Profile 2021: Historic No. 7 Fire Station remains on duty
The No. 7 Fire Station in Vicksburg was built in 1910, and now, 111 years later, is still in use as the oldest functioning fire station in the state.
The world has undergone an immense amount of change since then, but the station has remained the same.
A modern fire truck now rests on bricks that were once designed for a horse and carriage.
The bricks were laid in such a way that would create traction and keep the horses from sliding on slick ground. There was even a room built with a slanted floor to drain fire hoses. The room remains today, but it is used for storage.
The department has not completely rid the firehouse of the 1910 feel. Several years ago they had an original horse-drawn carriage used as a fire vehicle refurbished, and it sits in the station today.
“This is where we were,” Chief Craig Danczyk said as he pointed to the carriage. “This is where we are now,” he said as he pointed to the current truck.
With each day it ages, the building presents new challenges for Vicksburg’s current firefighters. Technology changes, and fire trucks get bigger, but maintenance issues never cease.
“It’s a historic building. We are limited on what we can do to it, so for the modern needs of the fire service, we’re basically a historically obsolete building, and we’re not able to adapt the building to the current needs,” Danczyk said. “This station was built in 1910. They did not know we would be here today.”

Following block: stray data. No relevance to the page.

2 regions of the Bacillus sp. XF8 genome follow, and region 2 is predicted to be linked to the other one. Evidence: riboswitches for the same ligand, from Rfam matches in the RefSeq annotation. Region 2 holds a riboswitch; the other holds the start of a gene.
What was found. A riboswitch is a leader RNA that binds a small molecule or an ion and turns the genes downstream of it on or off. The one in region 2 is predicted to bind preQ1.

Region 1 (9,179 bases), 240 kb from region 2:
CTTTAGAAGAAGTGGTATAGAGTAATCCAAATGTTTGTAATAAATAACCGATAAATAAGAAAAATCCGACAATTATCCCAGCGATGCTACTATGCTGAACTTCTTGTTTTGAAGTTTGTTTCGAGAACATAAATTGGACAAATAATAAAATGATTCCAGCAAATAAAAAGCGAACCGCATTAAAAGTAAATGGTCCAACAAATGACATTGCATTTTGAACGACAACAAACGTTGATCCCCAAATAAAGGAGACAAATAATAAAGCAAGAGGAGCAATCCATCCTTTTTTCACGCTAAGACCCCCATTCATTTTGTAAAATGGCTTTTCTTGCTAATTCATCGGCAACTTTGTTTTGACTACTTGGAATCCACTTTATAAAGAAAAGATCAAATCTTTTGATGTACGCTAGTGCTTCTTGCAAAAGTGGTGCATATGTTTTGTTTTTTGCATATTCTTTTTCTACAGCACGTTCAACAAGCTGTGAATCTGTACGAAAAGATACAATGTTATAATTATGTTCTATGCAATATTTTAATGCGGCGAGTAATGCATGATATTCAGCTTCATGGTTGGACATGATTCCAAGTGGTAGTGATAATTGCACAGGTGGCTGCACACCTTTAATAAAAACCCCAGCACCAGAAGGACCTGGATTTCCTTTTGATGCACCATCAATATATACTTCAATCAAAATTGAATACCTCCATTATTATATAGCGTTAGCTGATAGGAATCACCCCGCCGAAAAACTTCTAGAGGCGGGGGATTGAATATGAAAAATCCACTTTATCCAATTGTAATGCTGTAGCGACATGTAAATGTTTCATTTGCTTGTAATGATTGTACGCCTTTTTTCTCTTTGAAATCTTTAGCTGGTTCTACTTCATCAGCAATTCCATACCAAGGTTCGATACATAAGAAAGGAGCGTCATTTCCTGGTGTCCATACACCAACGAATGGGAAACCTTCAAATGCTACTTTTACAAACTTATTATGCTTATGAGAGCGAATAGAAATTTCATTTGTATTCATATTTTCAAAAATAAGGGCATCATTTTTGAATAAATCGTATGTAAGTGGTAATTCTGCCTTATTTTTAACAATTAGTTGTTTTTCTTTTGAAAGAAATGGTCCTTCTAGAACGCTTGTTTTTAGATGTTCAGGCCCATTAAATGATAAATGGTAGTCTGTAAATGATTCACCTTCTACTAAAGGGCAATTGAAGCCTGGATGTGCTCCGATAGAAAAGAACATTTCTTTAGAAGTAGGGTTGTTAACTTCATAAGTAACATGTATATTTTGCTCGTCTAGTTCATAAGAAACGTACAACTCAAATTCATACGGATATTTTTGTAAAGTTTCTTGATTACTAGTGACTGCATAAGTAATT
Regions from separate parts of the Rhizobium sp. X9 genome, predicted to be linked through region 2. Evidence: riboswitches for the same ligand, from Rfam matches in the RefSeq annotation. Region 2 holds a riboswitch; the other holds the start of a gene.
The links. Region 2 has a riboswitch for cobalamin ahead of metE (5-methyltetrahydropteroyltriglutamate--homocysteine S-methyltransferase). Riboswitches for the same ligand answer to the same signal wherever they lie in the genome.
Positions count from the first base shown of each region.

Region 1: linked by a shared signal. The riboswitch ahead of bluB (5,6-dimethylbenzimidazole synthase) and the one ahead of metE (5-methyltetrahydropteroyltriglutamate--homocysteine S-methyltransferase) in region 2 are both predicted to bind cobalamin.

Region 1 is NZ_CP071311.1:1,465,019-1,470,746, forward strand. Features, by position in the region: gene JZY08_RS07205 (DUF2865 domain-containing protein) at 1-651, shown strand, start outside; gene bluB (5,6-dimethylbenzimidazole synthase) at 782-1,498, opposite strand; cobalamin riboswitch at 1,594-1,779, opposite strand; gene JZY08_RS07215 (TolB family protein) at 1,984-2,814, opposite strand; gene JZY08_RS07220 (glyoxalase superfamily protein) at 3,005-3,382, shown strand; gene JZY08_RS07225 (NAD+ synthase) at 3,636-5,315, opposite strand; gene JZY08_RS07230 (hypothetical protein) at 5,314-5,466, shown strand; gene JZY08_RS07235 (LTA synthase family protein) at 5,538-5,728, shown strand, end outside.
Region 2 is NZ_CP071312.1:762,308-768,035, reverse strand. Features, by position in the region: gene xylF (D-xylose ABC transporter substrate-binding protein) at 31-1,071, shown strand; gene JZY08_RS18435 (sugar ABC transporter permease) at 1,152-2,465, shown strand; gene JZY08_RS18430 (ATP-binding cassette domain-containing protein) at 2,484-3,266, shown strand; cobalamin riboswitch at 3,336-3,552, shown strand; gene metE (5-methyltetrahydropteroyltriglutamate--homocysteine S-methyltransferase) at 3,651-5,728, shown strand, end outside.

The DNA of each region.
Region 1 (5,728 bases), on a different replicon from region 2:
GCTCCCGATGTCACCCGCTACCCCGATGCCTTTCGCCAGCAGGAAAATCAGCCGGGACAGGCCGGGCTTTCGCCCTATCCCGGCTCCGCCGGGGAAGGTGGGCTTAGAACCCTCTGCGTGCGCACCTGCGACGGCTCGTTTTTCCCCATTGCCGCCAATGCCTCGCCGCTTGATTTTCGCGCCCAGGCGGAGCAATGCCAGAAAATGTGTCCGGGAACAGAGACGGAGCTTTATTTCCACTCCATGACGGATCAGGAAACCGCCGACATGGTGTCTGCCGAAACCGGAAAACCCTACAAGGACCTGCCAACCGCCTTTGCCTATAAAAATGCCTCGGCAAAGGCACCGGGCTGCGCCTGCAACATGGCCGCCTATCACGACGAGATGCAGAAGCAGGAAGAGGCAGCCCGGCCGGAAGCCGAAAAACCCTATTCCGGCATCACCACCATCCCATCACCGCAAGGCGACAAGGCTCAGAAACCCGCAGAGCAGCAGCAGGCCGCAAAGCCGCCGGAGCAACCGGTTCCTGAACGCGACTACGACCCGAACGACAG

Former Fire Chief Kevin Westbrook spoke of the difference in duties of the staff for different time periods.
“They had to worry about horses’ vet bills,” Westbrook said. “Chief Danczyk and I had to worry about computers.”
The only truck in their fleet they can fit in this small space is a 2001 model. It sits 4 to 6 inches away from the door on each side.
The truck they used before this one sat a mere 2 inches from the door on each side, Westbrook said. The door has a few scratches, but for the most part they never hit it.
“It’s about repetition. You get used to it,” Lt. Tavares Hatchett said.
Hatchett drives the truck often, but the first time, he said, was tricky.
The station still looks very similar to how it looked the day it was built. Since it is a historical landmark, they are unable to change it, and Station 7 firefighters try to maintain its history.
For years, the station used modern garage doors where the originals used to be. When those broke down, Westbrook decided to bring out the building’s character and recreate its original doors. He used an old picture to do so.
“Nothing’s changed. That’s what’s so great,” Westbrook said.
Lt. Derrick Holt enjoys working out of Station 7, and he knows the area like the back of his hand.
“I wouldn’t trade it for another station,” Holt said. “I come to work ready every day.”